Consequently, thousands of Africans have no choice, but to seek refuge in Europe through dangerous means. Day after day, they are eager to escape from Africa using risky routes and perilous paths in pursuit of social welfare and economic change. During these desperate adventures especially en route to Europe, life becomes secondary to African migrants. Off late, the Mediterranean Sea has become the largest graveyard for Africans. They are drowning en masse just to resettle on a continent (Europe) that was urbanized and modernized by a good portion of Africa’s resources.
3,771 migrants and refugees died in the Mediterranean Sea in 2015 according to the International Organization for Migration (IOM). More than 3,700 of them have also fallen prey this year in a period of six (6) months according to IOM. This accounts for 67 percent increase in the number of recorded deaths as compared to the same period in 2015. Dying on sea en route to Europe has become an unavoidable option for Africans. What a pity that justifies that Africa is in tatters!!
A large portion of migrant fatalities in the Mediterranean Sea accounts for Africans who are fleeing poverty, instability, socio-economic and cultural barriers. It is demeaning for Africans to prefer dying on deep-sea than to live in Africa. Eritreans, Ethiopians, Somalis, Libyans, Moroccans, Nigerians, Algerians, Malians, Malawians and Africans in general would rather risk their lives on unsafe rafts and boats in search of new opportunities and improved livelihood.
I sometimes wonder why Europeans won’t even dream about running away from Europe to Africa through the Mediterranean Sea on a raft or a boat. The Europeans have made us to believe that Europe is a paradise on earth while Africa is an abyss of anguish. They have made inhabitants of the 54 sovereign states, 7 territories and 2 de facto independent states in Africa to believe that Africa has got no genuine hope to offer its people.
The dependence of Africa on foreign aid and loan from Europe and the entire West is harming Africa. Every time I tune into to BBC, CNN, CCTV and Aljazeera, I either monitor a headline that says “EU donates US$60 million to Africa” or “Foreign Aid to Africa by European Union”. When I read through Fox news, Reuters, Bloomberg and Mail & Guardian, I do not see headlines like “AU donates to Europe” or “Europe receives Aid from African Union”.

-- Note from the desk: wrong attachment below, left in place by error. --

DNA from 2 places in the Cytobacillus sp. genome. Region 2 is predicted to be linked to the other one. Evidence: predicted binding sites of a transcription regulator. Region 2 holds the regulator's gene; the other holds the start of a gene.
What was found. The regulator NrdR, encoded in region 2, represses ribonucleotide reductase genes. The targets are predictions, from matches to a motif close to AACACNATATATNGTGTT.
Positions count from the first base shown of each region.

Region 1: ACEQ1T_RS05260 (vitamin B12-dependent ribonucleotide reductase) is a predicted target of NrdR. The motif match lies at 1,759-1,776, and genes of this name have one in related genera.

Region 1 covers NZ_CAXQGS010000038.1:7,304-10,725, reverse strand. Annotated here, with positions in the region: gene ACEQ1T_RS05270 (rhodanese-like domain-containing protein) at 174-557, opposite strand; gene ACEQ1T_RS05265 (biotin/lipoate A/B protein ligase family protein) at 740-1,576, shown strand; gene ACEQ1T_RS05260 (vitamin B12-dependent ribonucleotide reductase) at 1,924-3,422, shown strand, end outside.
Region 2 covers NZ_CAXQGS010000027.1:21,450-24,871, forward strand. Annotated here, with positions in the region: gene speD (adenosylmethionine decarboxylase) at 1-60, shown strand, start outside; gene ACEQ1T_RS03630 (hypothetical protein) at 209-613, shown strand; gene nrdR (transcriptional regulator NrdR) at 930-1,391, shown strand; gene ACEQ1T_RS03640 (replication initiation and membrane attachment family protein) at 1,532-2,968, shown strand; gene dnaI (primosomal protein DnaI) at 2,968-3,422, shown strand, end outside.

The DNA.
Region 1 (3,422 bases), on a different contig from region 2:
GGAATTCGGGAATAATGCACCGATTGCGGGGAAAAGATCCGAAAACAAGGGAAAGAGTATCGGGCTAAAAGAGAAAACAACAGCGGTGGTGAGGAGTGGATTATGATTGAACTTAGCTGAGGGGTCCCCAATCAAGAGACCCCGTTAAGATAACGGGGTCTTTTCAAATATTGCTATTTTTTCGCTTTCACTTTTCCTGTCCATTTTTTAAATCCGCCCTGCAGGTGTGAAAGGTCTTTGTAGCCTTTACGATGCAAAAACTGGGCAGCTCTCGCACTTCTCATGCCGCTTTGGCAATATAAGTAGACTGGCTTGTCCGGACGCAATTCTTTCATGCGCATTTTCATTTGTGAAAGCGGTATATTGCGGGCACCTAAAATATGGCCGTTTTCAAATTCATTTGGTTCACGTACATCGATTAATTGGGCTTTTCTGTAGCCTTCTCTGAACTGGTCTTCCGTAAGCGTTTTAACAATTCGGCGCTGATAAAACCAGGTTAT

When I see our leaders from Africa well-dressed in coat-suits to proudly receive millions in aid from Europe and elsewhere, it makes me to believe that the leaders of Africa today are far from redeeming this rich continent from obscurity, indignity and ruin.
Why must it always be Africa crying out for handouts? The ‘aid syndrome’ is rendering African nations more vulnerable, impotent and dependent. The danger of someone feeding you always instead of you feeding yourself is too high. The risk of consuming expired or poisonous food is likely.
Anyone who decides what you eat is likely to control how you think. After more than 5 decades of receiving trillions in foreign aid, Africa still remains at the basement of poverty. Was Africa established only to receive and not give? In his book The White Man’s Burden, William Easterly writes: “The West spent US$2.3 trillion on foreign aid over the last five decades and still had not managed to get twelve-cent medicines to children to prevent half of all malaria deaths in Africa.”
African leaders need to wake-up to the realities of today and begin to chart a new course in the best interest of the continent. The people of Africa must also be willing and ready to unite and embrace such change by promoting the spirit of African solidarity. Africa can become an enviable pride of the world if leaders of Africa abandon greed and corruption. Moving Africa forward would require a progressive and visionary African Union that is anti-aid and pro-people. Africa needs leaders who are ready to stand up against foreign conspiracy and protect the predominant interest of the African people. The continent can make immense progress if its leaders become locally responsive and globally proactive.
About The Author: Martin K. N. Kollie is a global columnist, a Liberian youth and student activist, and an emerging economist who hails from Bong county, central Liberia. He currently reads Economics with distinction at the University of Liberia and has written hundreds of articles. He can be reached at email@example.com